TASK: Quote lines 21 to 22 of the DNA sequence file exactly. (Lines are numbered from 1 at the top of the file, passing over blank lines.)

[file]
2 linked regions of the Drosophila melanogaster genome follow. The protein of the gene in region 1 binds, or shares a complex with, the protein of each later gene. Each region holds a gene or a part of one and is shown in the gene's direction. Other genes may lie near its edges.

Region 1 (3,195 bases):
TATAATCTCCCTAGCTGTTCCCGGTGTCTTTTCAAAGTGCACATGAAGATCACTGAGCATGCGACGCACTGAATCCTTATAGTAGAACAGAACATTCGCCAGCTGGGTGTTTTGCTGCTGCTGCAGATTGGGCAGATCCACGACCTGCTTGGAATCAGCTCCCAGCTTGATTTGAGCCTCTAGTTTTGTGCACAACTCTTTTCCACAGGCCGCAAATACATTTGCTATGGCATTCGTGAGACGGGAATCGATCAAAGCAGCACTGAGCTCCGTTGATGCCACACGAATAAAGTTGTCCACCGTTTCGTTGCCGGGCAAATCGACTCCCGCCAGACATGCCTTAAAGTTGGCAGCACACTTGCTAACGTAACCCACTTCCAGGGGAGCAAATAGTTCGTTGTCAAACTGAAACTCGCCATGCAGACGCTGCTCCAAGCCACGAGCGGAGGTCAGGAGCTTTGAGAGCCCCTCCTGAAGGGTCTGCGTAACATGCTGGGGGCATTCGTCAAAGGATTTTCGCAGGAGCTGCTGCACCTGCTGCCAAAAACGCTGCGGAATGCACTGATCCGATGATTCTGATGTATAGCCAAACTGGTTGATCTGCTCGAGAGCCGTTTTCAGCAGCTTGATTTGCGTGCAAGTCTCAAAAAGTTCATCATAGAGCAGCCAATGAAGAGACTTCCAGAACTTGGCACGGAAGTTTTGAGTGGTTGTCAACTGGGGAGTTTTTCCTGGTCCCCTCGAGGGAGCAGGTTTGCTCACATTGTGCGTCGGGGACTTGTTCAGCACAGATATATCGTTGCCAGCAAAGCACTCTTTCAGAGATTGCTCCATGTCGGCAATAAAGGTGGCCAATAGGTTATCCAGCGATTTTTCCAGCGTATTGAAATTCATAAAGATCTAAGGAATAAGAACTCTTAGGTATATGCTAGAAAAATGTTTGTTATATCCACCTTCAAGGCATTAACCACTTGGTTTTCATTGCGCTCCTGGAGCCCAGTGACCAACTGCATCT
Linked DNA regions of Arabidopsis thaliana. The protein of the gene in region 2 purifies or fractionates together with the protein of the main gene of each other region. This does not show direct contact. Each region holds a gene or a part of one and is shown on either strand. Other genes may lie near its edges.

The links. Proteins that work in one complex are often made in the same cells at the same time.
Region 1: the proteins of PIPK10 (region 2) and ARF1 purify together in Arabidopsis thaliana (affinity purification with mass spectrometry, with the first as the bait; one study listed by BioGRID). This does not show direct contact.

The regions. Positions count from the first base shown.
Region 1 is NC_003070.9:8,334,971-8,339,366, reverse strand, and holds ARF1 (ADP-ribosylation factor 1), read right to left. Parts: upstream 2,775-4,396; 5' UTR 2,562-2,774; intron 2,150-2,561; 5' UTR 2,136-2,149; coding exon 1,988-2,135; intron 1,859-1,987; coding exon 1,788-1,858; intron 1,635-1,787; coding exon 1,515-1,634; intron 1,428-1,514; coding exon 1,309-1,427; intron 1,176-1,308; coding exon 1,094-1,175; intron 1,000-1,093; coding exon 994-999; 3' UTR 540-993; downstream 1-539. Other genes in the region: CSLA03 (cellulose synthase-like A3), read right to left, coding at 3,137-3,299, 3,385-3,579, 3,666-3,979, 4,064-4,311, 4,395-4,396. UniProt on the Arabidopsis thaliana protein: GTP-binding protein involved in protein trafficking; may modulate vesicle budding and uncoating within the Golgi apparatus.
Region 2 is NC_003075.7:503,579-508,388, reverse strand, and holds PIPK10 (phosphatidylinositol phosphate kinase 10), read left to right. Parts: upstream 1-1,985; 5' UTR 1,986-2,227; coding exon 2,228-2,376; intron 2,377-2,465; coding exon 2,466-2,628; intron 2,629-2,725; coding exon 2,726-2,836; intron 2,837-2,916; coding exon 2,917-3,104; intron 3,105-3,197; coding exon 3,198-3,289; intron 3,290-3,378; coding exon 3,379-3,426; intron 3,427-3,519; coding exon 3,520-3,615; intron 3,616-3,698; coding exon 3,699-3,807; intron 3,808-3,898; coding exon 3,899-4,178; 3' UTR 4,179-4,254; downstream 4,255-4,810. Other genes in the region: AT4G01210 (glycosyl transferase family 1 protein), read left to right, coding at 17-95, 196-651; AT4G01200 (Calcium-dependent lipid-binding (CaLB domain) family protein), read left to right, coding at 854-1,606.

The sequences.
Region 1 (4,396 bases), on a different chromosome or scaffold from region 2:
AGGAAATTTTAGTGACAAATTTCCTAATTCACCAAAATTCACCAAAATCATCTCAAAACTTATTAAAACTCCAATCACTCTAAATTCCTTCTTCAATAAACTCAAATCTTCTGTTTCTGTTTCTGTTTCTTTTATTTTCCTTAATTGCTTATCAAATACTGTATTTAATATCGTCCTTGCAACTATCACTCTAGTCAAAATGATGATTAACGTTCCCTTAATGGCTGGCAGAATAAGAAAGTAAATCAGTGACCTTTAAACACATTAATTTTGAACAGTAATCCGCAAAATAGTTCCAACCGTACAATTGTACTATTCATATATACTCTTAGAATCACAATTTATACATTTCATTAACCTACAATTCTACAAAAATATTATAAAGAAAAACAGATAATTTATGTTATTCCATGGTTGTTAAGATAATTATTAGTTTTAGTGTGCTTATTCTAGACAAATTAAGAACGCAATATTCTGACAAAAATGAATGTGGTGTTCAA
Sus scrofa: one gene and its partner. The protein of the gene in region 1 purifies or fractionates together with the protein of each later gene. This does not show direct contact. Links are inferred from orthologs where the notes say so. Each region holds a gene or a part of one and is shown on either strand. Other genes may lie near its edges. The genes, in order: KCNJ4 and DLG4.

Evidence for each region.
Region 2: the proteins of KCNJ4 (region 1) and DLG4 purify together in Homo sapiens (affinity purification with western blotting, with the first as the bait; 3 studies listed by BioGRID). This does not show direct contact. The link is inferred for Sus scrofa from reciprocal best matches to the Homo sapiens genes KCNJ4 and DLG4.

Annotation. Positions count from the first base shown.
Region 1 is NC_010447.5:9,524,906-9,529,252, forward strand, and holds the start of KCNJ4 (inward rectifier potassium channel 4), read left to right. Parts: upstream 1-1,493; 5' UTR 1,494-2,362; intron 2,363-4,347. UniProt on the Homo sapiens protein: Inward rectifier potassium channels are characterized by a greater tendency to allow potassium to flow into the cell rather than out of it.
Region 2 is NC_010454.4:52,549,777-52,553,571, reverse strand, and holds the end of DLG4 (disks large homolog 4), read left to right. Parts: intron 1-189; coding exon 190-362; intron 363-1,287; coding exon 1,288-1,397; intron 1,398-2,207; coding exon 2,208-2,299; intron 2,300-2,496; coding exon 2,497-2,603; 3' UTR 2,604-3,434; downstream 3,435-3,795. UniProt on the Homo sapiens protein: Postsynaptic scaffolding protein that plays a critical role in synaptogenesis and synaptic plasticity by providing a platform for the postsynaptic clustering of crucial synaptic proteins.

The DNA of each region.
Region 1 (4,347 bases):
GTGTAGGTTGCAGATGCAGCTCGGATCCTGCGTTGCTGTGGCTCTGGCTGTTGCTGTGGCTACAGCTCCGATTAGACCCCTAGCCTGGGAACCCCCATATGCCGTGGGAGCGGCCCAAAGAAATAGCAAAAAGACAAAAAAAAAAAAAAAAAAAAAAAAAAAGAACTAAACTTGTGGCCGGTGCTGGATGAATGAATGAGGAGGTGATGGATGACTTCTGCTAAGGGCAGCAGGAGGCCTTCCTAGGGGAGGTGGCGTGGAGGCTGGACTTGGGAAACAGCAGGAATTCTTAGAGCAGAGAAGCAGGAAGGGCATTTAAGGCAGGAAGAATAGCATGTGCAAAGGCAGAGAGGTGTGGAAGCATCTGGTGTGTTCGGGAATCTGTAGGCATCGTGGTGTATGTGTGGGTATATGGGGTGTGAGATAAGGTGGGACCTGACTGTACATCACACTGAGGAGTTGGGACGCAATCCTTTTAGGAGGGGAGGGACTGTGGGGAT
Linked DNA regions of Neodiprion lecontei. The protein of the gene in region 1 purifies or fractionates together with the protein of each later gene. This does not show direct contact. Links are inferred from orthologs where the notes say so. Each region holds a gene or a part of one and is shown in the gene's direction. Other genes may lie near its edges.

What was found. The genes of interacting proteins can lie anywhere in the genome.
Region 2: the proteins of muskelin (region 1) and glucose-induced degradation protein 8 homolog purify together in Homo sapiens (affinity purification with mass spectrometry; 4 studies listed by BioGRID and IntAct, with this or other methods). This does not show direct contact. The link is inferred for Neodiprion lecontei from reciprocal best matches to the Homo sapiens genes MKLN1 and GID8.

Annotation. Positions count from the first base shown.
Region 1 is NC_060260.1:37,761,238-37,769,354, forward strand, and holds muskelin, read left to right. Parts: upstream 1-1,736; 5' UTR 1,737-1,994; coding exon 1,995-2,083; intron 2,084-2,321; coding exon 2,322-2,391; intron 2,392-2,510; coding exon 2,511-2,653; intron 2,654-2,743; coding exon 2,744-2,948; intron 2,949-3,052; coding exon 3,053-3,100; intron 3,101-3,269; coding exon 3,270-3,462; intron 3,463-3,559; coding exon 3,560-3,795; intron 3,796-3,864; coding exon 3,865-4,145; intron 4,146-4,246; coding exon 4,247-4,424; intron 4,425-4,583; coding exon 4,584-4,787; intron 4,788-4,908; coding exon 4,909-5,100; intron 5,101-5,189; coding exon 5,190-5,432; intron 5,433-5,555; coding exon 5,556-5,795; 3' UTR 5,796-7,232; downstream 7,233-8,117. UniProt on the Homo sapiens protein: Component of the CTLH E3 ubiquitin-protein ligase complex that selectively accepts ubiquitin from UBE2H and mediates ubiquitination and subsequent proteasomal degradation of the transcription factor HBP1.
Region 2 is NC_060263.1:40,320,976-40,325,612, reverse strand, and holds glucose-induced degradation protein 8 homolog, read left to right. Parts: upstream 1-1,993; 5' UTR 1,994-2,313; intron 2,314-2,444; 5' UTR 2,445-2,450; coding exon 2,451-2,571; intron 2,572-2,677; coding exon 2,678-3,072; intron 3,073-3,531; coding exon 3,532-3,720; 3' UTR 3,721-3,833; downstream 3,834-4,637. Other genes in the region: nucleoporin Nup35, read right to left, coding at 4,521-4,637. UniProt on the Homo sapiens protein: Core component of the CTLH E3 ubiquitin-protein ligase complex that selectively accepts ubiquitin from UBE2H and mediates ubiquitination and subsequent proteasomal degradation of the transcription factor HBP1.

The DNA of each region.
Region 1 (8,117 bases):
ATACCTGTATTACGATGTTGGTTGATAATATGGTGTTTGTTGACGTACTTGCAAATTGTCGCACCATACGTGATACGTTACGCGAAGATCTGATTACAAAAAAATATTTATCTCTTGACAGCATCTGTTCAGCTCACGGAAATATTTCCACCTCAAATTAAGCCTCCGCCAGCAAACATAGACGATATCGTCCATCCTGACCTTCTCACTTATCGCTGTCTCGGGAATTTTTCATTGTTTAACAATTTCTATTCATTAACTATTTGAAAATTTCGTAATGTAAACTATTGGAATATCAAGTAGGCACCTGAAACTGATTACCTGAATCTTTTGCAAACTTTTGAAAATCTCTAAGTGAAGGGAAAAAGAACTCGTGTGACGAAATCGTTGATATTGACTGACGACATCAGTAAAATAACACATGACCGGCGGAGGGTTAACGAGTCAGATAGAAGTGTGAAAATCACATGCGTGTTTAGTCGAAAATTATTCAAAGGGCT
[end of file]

GTGTAGGTTGCAGATGCAGCTCGGATCCTGCGTTGCTGTGGCTCTGGCTGTTGCTGTGGCTACAGCTCCGATTAGACCCCTAGCCTGGGAACCCCCATATGCCGTGGGAGCGGCCCAAAGAAATAGCAAAAAGACAAAAAAAAAAAAAAAAAAAAAAAAAAAGAACTAAACTTGTGGCCGGTGCTGGATGAATGAATGAGGAGGTGATGGATGACTTCTGCTAAGGGCAGCAGGAGGCCTTCCTAGGGGAGGTGGCGTGGAGGCTGGACTTGGGAAACAGCAGGAATTCTTAGAGCAGAGAAGCAGGAAGGGCATTTAAGGCAGGAAGAATAGCATGTGCAAAGGCAGAGAGGTGTGGAAGCATCTGGTGTGTTCGGGAATCTGTAGGCATCGTGGTGTATGTGTGGGTATATGGGGTGTGAGATAAGGTGGGACCTGACTGTACATCACACTGAGGAGTTGGGACGCAATCCTTTTAGGAGGGGAGGGACTGTGGGGAT
Linked DNA regions of Neodiprion lecontei. The protein of the gene in region 1 purifies or fractionates together with the protein of each later gene. This does not show direct contact. Links are inferred from orthologs where the notes say so. Each region holds a gene or a part of one and is shown in the gene's direction. Other genes may lie near its edges.